The NPP leadership says many members of the NDC have gone unsanctioned after publicly making similar inflammatory and peace-threatening statements. The party is also appalled that the rag tag, pick-axe and machete-wielding militias of sorts, who have rampaged through voter registration centers intimidating prospective voters, have done so without the intervention of the police.

I wonder what this business about Akans, Gas and Ewes is all about, Jomo. When I meet a bloke I often do not give two-and-a-half hoots about his height, physical looks, station in life, whether he lives in Trassaco Valley or Agbogbloshe or his ethnic origin. As long he holds himself up diligently as a shoeshine boy, butcher or professor and acts as a child of God should, that is fine with me, Jomo.

All is going to be just fine. There won’t be any war. The election will be held peacefully in December. That is what one hell of an optimistic chap said in the wake of the commotion all over the place. Do you reckon peace could ever grow on the tree of uncompromising hostility? We need to work at it.

Working at it means constantly reminding the NDC and NPP that he police are constitutionally mandated to maintain law and order and protect the populace and no one, not even the president, has the right to interfere with the work of the police.

The leadership and rank and file of both the ruling party and the NPP or any other party has no right to confront the police in the wake of an arrest and demand the release of a suspect. Doing that would be criminal.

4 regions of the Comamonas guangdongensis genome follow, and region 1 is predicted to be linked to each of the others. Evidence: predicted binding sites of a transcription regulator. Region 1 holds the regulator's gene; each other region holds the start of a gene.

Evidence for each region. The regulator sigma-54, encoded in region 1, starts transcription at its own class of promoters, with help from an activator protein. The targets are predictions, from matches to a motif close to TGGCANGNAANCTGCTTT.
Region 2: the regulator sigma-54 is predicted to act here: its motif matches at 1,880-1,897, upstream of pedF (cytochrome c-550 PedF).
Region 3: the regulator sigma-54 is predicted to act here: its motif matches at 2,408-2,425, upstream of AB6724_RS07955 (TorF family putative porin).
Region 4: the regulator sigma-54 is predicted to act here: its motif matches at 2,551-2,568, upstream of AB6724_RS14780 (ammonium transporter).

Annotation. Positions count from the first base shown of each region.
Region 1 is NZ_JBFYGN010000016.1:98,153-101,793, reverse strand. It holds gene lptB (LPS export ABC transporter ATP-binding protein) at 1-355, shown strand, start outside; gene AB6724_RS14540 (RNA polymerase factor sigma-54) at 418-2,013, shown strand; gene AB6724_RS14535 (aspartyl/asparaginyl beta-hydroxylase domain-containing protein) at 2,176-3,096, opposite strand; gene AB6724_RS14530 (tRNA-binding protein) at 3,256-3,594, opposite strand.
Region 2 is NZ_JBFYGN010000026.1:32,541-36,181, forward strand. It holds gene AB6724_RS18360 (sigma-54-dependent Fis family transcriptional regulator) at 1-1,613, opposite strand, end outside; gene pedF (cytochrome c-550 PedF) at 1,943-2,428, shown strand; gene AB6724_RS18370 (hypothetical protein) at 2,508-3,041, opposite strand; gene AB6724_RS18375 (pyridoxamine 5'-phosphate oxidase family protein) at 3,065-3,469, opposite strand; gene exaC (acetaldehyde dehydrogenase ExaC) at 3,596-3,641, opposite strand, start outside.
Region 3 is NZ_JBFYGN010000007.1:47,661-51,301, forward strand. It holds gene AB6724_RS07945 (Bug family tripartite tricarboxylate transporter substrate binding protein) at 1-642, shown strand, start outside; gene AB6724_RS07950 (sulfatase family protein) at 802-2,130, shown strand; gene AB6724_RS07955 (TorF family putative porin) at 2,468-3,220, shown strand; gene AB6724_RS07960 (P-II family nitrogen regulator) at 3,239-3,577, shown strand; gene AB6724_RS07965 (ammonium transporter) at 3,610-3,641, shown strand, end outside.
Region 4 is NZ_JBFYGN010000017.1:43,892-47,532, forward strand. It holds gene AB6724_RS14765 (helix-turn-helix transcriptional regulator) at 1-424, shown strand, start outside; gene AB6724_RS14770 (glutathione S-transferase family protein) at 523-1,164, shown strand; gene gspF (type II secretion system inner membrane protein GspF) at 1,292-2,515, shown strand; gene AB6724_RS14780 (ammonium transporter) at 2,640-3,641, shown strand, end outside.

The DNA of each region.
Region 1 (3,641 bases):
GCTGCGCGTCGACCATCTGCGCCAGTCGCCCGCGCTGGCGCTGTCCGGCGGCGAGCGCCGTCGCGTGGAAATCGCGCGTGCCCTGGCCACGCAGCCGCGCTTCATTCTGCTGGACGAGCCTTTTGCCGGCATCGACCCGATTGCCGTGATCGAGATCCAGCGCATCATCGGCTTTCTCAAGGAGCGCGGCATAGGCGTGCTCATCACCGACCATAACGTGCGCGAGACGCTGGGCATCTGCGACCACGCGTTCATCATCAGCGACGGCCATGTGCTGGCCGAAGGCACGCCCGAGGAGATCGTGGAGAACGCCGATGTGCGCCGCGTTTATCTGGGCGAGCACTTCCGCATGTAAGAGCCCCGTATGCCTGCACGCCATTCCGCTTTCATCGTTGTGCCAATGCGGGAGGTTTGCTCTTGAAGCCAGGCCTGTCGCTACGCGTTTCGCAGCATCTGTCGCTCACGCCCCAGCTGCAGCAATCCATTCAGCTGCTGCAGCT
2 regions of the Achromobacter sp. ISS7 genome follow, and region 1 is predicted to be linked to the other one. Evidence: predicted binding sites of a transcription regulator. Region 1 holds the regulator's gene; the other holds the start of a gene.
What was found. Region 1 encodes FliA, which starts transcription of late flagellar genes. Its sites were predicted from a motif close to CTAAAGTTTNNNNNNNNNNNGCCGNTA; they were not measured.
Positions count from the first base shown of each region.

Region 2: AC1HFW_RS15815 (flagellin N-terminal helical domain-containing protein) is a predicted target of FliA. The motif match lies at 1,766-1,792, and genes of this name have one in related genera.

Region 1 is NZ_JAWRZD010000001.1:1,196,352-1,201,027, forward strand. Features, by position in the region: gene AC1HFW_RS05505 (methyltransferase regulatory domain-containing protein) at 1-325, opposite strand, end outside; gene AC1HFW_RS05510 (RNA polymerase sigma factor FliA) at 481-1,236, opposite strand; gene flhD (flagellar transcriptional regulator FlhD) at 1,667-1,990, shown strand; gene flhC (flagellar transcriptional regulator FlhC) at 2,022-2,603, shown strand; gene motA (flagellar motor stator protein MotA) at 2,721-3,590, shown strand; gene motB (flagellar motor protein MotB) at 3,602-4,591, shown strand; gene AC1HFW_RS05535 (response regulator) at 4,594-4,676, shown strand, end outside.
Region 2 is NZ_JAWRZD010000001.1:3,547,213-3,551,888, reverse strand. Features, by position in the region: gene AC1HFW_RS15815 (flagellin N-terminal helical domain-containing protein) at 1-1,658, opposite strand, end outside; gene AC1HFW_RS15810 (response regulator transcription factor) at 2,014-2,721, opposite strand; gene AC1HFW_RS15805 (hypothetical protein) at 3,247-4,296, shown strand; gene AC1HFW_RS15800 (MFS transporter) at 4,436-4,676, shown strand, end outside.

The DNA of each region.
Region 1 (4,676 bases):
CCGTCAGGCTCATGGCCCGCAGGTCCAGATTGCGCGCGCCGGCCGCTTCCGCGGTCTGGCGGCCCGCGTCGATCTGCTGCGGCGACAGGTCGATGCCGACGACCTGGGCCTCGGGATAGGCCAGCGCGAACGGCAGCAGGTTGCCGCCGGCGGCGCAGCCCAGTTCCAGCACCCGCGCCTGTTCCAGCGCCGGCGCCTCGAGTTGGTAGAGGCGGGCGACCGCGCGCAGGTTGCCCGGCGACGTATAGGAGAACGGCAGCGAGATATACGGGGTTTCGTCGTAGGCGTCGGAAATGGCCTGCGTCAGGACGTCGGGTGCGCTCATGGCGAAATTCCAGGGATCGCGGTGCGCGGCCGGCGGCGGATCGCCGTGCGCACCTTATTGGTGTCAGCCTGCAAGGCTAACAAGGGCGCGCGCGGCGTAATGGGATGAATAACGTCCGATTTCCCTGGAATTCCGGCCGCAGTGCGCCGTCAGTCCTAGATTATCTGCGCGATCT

The corruptive and unlawful “order from above” thing impeding law enforcement must not be allowed to hold sway any more. If it is confirmed with evidence that any one sitting up in the stratosphere or any other realm that may be described as “above”, orders the unconditional release of suspects, he should be promptly arrested and slapped with the appropriate criminal charge.

In arresting anyone however, the police must be clear in their mind what precise charge they intend to prefer against the suspect, refrain from abusing his rights in anyway and ensure that he has access to a legal counsel.

Many are those who think the treason case against Agyapong could add to the growing list of cases the government has rushed to court, without wording the charges appropriately and without the evidence needed to secure a conviction.

For a blundering start, the treason case against Agyepong was sent to a magistrate court of all judicial jurisdictions. The judge naturally abdicated hearing of the case on Wednesday for lack of jurisdiction.

By the by, Jomo, there is this thing bugging me no end about voting patterns in Ghana: One pet phrase of rival politicians when they clash in a propaganda punch-up is “Ghanaians are discerning enough…”

Do you honestly and true to conscience really believe THAT? Do you think if the level of formal education of the mass of Ghanaians were much higher and voters with limited formal education were shielded from the influence of ethnic communities and crafty politicians oozing manipulative generosity toward the poor, the general voting pattern as we have known it, would be the same?

What does the fact of more than 90 percent of voters at Pito Junction habitually voting for a particular political party tell you? In other words, what is the net impact of the phenomenon of monstrous bloc voting in Ghana on the integrity of our democracy, do you know? Website: Email: